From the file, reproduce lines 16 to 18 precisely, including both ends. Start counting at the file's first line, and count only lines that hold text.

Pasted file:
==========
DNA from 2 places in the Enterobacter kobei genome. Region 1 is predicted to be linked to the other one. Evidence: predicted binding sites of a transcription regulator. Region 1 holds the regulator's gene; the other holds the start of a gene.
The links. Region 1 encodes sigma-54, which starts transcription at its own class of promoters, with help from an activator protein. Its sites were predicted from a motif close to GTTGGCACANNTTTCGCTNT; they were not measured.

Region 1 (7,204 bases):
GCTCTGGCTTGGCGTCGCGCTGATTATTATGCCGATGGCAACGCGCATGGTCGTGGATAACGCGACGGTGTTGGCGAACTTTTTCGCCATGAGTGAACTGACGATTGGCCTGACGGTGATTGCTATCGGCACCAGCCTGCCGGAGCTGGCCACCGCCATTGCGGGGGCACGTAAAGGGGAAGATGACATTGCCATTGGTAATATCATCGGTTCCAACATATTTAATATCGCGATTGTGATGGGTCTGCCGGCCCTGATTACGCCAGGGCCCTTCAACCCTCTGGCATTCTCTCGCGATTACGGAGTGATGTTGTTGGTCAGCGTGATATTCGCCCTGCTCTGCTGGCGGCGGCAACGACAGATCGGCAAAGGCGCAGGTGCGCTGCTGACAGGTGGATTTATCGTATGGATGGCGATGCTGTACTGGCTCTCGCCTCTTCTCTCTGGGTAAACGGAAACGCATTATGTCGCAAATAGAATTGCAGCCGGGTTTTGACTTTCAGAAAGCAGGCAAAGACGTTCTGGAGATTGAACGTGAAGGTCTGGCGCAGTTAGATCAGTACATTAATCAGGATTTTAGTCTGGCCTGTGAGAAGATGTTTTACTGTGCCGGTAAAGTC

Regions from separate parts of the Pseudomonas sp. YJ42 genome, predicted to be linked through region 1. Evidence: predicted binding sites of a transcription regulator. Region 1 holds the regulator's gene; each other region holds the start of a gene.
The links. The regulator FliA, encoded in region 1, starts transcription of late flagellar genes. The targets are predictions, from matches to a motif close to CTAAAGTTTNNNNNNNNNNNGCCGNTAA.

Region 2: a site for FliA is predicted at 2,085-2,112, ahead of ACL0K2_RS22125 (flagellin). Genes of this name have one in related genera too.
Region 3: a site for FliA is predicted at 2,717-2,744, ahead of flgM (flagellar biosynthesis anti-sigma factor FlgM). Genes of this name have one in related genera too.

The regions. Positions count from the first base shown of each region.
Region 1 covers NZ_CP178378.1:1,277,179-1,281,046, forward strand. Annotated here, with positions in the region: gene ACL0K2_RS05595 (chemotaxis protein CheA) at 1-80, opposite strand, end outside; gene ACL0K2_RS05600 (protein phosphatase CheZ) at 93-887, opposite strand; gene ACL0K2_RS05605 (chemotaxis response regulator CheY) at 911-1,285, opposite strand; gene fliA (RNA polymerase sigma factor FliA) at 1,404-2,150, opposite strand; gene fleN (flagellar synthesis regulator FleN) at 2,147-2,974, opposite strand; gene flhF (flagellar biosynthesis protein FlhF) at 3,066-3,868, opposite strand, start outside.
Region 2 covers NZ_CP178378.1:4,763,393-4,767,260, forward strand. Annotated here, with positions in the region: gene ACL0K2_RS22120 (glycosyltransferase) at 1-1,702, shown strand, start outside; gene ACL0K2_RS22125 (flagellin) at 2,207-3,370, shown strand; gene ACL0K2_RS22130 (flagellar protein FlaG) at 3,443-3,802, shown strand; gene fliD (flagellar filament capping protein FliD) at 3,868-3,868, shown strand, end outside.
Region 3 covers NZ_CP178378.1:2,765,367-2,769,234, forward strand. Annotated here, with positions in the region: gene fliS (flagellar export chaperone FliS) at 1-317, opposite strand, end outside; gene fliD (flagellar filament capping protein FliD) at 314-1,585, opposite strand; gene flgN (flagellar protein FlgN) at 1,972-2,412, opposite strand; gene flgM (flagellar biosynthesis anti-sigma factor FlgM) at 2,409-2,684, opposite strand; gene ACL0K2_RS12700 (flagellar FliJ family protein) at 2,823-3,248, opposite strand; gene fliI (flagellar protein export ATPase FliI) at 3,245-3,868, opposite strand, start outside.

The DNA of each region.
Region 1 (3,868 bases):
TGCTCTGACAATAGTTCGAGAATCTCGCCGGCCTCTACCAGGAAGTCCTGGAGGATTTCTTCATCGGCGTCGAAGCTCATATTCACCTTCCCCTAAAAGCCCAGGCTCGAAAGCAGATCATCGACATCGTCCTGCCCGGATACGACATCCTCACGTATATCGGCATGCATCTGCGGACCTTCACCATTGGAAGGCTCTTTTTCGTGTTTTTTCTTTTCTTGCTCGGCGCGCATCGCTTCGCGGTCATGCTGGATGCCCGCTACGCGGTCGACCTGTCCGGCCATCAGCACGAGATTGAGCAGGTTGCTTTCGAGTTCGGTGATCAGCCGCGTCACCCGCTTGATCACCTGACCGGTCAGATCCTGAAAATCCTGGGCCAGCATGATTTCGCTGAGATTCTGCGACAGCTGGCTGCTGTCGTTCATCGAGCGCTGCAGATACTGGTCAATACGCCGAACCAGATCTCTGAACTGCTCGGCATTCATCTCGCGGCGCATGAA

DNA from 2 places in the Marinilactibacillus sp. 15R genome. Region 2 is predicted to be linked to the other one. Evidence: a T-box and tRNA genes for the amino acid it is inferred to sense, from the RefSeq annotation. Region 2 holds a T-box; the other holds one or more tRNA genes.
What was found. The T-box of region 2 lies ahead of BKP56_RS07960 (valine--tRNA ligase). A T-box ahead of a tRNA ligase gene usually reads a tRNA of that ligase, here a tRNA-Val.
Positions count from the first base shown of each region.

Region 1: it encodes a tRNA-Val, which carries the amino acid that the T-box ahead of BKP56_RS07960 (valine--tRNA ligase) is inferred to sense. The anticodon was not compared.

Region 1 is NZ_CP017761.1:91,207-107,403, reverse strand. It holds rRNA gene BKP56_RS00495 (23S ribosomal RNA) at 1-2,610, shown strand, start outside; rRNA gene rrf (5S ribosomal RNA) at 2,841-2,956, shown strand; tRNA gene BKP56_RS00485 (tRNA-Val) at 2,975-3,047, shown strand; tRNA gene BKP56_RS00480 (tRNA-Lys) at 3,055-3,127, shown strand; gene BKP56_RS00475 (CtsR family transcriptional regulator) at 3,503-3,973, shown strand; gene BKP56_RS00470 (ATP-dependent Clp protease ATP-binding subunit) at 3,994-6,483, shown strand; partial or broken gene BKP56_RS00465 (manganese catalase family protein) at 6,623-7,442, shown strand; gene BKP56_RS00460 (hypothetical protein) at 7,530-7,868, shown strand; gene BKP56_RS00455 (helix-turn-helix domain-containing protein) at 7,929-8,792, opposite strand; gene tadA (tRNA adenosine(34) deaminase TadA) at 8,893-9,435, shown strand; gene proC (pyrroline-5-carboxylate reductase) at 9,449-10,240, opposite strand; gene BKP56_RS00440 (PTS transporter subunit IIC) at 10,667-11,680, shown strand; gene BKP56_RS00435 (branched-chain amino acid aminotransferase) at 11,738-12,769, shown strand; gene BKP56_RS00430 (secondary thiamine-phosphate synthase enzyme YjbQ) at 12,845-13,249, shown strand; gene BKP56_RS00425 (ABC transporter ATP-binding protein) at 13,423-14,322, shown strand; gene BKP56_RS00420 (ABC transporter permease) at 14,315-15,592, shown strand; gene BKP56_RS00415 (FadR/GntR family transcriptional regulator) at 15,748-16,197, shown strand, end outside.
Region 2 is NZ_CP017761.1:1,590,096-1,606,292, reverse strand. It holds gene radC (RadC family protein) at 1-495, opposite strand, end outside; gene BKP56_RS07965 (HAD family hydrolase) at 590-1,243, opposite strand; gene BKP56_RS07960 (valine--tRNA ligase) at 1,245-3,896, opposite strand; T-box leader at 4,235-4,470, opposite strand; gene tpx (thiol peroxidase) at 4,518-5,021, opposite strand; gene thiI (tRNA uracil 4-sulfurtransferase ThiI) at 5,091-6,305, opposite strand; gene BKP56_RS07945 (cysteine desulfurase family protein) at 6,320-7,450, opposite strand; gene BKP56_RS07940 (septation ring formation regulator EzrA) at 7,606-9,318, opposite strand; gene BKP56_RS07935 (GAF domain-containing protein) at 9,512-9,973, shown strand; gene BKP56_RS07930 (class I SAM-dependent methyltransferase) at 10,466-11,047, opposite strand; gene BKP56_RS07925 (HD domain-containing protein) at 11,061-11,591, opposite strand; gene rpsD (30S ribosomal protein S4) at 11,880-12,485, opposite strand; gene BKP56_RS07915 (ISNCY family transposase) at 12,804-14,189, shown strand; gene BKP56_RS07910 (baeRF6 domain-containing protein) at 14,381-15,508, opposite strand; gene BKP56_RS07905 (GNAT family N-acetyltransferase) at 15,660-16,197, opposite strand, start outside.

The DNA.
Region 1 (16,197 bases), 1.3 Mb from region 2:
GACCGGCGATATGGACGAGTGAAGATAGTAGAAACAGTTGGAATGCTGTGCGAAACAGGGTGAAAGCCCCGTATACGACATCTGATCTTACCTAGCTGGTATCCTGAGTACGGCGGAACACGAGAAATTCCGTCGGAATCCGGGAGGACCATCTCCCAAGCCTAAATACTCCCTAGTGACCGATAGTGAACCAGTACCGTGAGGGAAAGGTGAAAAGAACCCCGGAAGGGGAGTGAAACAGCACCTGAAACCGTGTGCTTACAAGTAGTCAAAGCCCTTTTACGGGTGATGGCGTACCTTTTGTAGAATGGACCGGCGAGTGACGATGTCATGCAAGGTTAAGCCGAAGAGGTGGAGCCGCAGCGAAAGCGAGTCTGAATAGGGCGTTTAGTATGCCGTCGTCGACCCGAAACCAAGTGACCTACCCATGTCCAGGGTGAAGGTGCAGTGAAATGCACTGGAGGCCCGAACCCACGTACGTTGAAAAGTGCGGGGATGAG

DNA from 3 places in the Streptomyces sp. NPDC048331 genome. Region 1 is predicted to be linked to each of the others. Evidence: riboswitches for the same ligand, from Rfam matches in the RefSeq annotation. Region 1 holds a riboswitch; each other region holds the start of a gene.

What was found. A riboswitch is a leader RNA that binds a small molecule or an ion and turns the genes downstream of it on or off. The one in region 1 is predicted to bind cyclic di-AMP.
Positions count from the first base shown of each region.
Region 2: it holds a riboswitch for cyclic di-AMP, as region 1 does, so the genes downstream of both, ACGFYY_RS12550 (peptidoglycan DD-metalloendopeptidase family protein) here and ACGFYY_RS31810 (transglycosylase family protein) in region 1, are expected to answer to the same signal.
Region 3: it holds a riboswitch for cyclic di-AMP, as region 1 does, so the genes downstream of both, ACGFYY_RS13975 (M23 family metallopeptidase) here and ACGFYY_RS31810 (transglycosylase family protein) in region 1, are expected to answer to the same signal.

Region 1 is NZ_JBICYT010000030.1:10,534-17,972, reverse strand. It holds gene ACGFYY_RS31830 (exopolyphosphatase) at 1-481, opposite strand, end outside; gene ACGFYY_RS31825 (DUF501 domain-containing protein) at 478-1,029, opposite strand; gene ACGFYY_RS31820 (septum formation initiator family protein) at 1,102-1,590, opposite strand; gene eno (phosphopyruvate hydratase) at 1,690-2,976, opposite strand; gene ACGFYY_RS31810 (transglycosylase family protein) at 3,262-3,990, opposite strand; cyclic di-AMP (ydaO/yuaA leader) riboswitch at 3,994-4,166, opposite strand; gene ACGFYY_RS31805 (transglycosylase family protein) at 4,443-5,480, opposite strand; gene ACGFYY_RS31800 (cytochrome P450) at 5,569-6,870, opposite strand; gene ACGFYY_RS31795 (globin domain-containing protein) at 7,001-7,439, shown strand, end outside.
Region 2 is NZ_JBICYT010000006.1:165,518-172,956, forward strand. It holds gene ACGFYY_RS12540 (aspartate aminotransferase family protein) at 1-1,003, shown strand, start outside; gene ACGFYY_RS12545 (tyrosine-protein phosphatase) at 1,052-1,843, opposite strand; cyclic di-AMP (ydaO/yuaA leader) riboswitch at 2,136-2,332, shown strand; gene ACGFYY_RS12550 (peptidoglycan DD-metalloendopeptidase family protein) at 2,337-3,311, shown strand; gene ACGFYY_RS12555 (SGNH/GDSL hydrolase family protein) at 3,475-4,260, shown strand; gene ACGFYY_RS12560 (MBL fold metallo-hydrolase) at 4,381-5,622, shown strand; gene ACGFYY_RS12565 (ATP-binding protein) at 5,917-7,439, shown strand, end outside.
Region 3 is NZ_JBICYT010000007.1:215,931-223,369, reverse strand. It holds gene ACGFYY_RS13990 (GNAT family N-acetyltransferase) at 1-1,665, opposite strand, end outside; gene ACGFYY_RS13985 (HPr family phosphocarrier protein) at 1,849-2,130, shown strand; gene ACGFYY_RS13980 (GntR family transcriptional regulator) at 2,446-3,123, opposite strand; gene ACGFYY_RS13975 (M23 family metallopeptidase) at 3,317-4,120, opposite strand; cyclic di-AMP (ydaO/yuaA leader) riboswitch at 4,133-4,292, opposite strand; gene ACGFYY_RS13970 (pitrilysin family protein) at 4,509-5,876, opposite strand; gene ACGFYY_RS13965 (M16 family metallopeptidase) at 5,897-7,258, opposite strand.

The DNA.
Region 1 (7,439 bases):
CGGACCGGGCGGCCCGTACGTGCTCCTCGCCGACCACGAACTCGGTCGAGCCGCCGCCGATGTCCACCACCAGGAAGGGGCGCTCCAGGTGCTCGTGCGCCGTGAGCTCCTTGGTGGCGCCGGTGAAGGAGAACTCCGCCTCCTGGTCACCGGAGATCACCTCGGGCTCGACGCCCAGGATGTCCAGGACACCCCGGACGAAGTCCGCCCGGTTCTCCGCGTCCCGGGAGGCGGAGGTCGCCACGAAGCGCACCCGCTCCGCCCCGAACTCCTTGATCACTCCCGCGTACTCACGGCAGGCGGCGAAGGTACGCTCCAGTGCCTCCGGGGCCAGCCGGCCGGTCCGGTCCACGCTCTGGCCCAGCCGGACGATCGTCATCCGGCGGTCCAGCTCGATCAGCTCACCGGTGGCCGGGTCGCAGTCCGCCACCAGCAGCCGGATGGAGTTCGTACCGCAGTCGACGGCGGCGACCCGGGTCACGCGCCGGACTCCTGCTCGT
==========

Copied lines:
DNA from 2 places in the Marinilactibacillus sp. 15R genome. Region 2 is predicted to be linked to the other one. Evidence: a T-box and tRNA genes for the amino acid it is inferred to sense, from the RefSeq annotation. Region 2 holds a T-box; the other holds one or more tRNA genes.
What was found. The T-box of region 2 lies ahead of BKP56_RS07960 (valine--tRNA ligase). A T-box ahead of a tRNA ligase gene usually reads a tRNA of that ligase, here a tRNA-Val.
Positions count from the first base shown of each region.